The Sundance Film Festival, which took place in January, got a real taste of bi-cultural talent when it included a digital series titled Gente-Fied, which features an all Latino cast with a majority of Latino crew members.
One of those Latino crew members includes award-winning actress and producer America Ferrera, who provided her talent off and on the screen on the web series as one of the characters and as an executive producer. We caught up with Ferrera who gave us the rundown on the show and her opinion on gentrification.
What is Gente-Fied about?
Gente-Fied is a web series about the gentrification of Boyle Heights, a predominately Latino community in Los Angeles. The term “Gente-Fied” was coined by the people of Boyle Heights and it means the gentrification of a community from within. The series explores a cast of characters all who live and work in Boyle Heights and explores all different kinds of characters generationally.
As a Latina-American, do you feel that you relate to the series?
When I read the scripts, I felt as a Latina-American that I was always sort of torn between identities as an American, someone who adapted and was pushed to adapt to American culture but also I had roots engrained in a culture that was at home. I think that will appeal to a lot of people, not just Latinos but anyone from families where there is conflict of identity.
What do you want people to take from the show?
Our writer and director Marvin Lemus is a young, Mexican-Guatemalan American and his cowriter is a young Mexican-American, Linda Yvette Chavez. It shifts the world from the perspective of young American Latino millennials and that’s not perspective that I’ve seen represented in our main stream media so I think that millions of people will feel represented.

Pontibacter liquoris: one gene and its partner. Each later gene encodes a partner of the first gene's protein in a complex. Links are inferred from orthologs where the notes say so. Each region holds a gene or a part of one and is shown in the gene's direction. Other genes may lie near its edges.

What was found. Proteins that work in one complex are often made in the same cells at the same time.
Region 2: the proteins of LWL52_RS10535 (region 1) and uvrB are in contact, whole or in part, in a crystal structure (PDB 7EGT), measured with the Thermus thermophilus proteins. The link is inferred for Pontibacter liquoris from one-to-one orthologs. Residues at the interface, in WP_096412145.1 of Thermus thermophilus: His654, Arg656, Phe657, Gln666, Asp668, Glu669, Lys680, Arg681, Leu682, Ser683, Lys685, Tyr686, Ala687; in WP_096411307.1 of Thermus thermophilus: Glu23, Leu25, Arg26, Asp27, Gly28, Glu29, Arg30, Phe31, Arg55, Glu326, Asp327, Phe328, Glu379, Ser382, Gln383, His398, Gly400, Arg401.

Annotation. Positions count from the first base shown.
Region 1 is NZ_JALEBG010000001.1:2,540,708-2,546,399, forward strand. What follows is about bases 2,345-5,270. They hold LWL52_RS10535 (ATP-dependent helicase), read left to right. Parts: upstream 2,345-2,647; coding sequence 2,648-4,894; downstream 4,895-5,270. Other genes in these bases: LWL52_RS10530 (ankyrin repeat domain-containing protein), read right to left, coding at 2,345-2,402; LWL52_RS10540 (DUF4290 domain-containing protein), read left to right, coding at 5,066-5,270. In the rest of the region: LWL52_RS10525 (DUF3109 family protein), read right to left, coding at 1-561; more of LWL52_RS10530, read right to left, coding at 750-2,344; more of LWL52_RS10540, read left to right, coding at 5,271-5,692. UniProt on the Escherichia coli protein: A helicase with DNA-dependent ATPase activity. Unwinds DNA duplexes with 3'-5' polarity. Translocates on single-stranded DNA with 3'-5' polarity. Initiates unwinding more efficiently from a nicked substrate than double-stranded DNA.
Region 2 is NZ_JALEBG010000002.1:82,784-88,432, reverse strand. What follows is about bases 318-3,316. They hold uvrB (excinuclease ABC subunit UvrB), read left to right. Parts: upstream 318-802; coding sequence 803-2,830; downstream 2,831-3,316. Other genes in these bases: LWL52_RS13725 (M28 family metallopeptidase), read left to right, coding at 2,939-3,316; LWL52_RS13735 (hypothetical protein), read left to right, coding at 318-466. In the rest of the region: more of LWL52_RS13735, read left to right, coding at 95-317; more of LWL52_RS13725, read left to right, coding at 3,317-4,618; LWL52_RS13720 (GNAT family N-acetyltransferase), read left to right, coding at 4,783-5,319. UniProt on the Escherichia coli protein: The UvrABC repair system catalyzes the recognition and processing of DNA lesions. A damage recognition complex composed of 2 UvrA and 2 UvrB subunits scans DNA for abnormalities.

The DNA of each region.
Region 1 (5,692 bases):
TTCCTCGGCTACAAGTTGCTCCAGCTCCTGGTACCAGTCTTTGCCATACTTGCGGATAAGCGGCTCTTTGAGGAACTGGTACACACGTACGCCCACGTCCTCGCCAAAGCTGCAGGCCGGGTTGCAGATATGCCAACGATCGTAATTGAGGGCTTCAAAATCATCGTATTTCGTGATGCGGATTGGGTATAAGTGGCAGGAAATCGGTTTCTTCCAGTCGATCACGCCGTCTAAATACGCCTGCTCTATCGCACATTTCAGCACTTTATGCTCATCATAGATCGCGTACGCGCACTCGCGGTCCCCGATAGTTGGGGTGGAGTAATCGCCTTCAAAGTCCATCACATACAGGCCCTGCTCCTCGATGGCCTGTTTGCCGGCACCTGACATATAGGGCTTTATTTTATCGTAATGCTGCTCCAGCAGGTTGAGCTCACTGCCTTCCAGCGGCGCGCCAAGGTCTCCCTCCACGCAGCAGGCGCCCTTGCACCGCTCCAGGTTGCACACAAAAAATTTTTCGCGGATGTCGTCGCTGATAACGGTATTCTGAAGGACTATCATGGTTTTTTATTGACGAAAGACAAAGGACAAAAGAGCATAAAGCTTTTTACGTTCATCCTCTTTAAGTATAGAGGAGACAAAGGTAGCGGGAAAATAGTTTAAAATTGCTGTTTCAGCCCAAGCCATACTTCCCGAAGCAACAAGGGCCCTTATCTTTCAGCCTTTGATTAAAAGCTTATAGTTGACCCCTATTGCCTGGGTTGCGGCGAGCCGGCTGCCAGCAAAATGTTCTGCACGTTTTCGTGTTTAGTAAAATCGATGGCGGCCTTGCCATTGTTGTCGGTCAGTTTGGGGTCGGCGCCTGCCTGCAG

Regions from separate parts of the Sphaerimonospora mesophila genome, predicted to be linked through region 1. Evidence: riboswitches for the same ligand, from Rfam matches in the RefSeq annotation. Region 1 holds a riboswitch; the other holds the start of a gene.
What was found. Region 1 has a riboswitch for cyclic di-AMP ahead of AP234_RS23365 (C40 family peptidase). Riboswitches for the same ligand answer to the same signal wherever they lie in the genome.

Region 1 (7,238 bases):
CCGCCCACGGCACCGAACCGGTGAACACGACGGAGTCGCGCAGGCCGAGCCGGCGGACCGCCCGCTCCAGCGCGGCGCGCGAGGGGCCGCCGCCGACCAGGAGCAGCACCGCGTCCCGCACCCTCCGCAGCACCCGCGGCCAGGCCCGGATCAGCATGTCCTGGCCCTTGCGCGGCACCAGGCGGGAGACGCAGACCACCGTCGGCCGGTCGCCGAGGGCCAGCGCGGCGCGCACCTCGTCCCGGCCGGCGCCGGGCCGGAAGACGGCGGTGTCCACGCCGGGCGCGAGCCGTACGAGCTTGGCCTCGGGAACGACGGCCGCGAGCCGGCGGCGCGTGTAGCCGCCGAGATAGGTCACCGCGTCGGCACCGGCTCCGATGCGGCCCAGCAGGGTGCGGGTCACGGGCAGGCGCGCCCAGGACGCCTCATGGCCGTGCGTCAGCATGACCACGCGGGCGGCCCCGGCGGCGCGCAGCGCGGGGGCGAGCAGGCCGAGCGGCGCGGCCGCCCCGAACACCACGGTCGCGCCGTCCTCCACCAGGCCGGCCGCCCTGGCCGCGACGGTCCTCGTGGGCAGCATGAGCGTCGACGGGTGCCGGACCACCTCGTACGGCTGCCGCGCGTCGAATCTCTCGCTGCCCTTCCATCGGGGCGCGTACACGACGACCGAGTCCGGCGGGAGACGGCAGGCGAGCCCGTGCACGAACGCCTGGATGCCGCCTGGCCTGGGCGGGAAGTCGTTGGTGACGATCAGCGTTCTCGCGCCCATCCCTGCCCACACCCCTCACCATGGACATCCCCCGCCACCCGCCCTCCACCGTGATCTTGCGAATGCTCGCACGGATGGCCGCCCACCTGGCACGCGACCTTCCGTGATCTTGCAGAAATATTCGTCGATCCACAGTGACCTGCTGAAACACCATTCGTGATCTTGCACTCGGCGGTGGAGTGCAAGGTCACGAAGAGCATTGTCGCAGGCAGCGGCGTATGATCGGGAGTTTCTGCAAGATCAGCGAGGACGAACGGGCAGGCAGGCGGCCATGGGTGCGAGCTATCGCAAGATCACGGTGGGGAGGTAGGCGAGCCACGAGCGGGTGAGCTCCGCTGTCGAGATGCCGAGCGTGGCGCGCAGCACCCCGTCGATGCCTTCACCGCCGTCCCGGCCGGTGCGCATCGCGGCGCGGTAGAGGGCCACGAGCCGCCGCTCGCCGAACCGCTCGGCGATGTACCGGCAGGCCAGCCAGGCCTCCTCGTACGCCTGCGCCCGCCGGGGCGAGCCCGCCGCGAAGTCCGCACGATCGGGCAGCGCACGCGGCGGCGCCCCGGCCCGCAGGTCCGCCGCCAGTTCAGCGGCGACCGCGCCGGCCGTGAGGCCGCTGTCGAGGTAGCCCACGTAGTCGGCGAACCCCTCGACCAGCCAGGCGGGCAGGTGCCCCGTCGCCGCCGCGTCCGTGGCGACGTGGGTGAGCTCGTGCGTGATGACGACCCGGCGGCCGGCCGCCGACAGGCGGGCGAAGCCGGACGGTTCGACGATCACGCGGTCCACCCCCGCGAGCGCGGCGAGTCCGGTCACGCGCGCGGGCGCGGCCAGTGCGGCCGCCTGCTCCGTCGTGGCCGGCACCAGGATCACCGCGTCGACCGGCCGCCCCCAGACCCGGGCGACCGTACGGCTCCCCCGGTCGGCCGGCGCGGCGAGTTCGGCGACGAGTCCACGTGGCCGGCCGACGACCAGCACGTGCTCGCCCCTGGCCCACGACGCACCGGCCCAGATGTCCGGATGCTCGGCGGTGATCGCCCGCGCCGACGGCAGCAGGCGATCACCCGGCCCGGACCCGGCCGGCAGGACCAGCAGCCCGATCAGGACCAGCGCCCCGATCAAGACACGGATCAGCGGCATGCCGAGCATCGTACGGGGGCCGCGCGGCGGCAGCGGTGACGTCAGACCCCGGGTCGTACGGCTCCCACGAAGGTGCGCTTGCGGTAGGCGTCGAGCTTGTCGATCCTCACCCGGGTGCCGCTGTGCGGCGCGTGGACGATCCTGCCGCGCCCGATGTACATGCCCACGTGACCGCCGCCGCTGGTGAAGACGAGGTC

With the complexities of gentrification, do you see any positives outcomes from these changes?
One of the things that this series is exploring [is] how much of a certain culture gets buried and ignored in gentrification. An early sign of gentrification is when the coffee shops and art studios start opening up, a sort of sanitizing of culture instead of seeing and appreciating the culture that is already there, especially in a place like Boyle Heights, where this is a neighborhood that historically is an immigrant neighborhood, that has had waves of different kinds of immigrants. While it’s wonderful to see community revitalized economically and to see people discover new places, that often comes a brushing aside of the culture that already exists.
The trailer plays with lines like “No drugs. No guns. No drugs… maybe some drugs.” Do you feel that Latinos are misrepresented in the media?
There is so few representation. The same stereotypes get played over and over again. I think what we’re used to seeing is Latinos as gangsters, drug dealers or people trying to cross the border, and while all those things may be true and real to an extent, we as Latinos are so much more than that and there is so many representations of our experience and who we are that completely goes unseen. We’re engrained the gay community. We’re engrained in the artists community. We’re engrained in the culinary community. We’re so rarely represented for all of the things that we are. Having this series written and directed by Latinos, there is an authenticity to the way we’re represented. To me, whenever there is one door open for one Latino artist, it creates an opportunity for so many more and that’s another piece that’s so exciting to me about this web series.
How was the reaction at Sundance?
It was amazing! We screened alongside two web series’ that were fantastic. It just really felt like there was raw and unknown talent that’s emerging and to me that feels like that’s what Sundance was founded upon: to discover voices that otherwise wouldn’t get seen or wouldn’t get supported.
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